Toronto's tourism Web site promises warm spring weather and hundreds of great restaurants. But for a group of Internet gambling executives gathering today in Toronto, the absence of American law enforcement authorities may also be a big draw.
Operators of overseas online casinos--an industry with millions of American customers--are under threat of prosecution because much of what they do is illegal in the United States. According to legal experts and the organizers of the conference, called the Global Interactive Gaming Summit and Expo, the operators could face arrest if they entered the United States.
"They're exiles," I. Nelson Rose, a professor at Whittier Law School in California, said of Americans who have moved overseas to run Internet gambling sites. Although there may not be warrants for their arrest, Mr. Rose said, "they can't be sure." The Justice Department did not respond to questions about the legal status of operators of overseas online casinos.
That the conference is being held outside the United States--even though nearly half of all online bets are placed by people in the United States--shows the legal tangle the industry faces.
The federal government contends that, under the Wire Wager Act, it is illegal to offer sports wagering over the Internet. And the Interactive Gaming Council, a trade association for online casinos, has in the last several months asked five online sports betting sites to resign their memberships.
Legal experts said that while it is not clear whether federal law forbids forms of gambling other than sports betting, many states make all online gambling illegal.
Keith Furlong, deputy director of the council, said lawmakers might be more flexible on the issue of legalizing online casino gambling than sports betting, given the federal law.
"This was a political decision dictated by the U.S. market," Furlong said of the move to drop sports sites from the organization. He added that the council's members felt "they would have more success advocating for" licensing of casino gambling without being hampered by the question of sports wagering.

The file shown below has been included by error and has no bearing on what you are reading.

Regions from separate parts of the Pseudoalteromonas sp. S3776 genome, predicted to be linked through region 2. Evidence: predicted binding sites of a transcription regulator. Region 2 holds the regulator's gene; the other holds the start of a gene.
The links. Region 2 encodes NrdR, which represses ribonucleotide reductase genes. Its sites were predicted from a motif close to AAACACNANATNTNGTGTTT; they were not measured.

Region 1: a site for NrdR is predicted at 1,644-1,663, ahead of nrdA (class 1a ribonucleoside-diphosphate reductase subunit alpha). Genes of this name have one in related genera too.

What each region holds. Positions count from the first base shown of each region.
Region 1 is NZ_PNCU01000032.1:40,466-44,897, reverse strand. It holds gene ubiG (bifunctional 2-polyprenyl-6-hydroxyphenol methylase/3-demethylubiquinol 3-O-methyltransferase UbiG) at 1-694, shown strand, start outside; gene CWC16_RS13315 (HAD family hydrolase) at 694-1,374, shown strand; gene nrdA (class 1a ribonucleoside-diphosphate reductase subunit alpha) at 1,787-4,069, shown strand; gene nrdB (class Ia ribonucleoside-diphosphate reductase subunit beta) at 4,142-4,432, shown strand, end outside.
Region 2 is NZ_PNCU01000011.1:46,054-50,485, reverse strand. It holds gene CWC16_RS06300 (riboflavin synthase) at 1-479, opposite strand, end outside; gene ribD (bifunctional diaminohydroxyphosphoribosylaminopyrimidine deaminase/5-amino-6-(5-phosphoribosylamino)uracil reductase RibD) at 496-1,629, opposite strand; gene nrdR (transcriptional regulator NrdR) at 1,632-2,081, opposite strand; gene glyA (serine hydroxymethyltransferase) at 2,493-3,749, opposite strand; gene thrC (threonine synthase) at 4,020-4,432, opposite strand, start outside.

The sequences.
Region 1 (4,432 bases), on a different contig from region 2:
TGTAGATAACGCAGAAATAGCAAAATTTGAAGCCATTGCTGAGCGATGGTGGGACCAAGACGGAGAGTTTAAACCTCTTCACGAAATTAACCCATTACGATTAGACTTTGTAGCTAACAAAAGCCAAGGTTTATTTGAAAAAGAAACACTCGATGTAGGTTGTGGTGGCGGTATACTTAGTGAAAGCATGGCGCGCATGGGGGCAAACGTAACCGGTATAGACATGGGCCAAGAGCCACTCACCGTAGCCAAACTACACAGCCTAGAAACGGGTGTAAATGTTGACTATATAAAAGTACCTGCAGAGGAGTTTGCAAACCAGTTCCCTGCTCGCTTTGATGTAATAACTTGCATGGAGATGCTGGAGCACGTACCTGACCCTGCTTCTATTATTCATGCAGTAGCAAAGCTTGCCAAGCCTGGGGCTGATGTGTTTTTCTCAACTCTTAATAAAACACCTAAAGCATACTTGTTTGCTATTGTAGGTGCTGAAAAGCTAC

Online casinos are legal in some countries, among them Britain and Costa Rica, where many sports betting operations are based. Indeed, the World Trade Organization ruled in March that the United States was in violation of its free trade obligations by prohibiting Internet gambling.
Still, United States law enforcement officials have tried to slow the growth of online gambling. Last year, the Justice Department began a grand jury investigation of American companies that provide advertising and other services to offshore online casinos. Many broadcasters and several major Web sites, like Yahoo and Google, have since decided to stop running advertising for online casinos.
The conference organizers said they would discuss the growing number of roadblocks to their business. One of the biggest challenges, they said, is how to develop online payment mechanisms that make it easier for gamblers to place bets. Many American banks no longer allow credit cards they issue to be used for Internet bets because it is not clear that wagering debts would be enforceable, legal experts said.
Still, some participants are confident that the industry can overcome the legal and banking obstacles.
"I am very, very, very keen on hearing views on how we might swing towards regulation and recognition in North America," said David Carruthers, the chief executive of BetOnSports.com, a site that took some 33 million bets last year, 97 percent of them from the United States. Carruthers said he wanted to begin forging alliances to improve the industry's lobbying efforts in the United States.
Carruthers, who is British, said he traveled frequently to the United States and was not worried about being arrested. In fact, he is scheduled to speak to a gathering of the National Council of Legislators from Gaming States in New Mexico in June.
Whittier Law School's Rose said the people at risk for prosecution are American citizens who operate online sports casinos overseas and then return to the United States. He noted that the United States and China recently signed a treaty that could allow Americans who break gambling laws to be extradited from China.
There have been a few prosecutions of American operators of overseas casinos. In 1998, Jay Cohen, an American citizen who set up an online sports betting operation in Antigua, was charged with violating the Wire Wager Act. In 2000, after he returned to the United States to fight the charge, he was convicted in federal court and sentenced to 21 months in prison.
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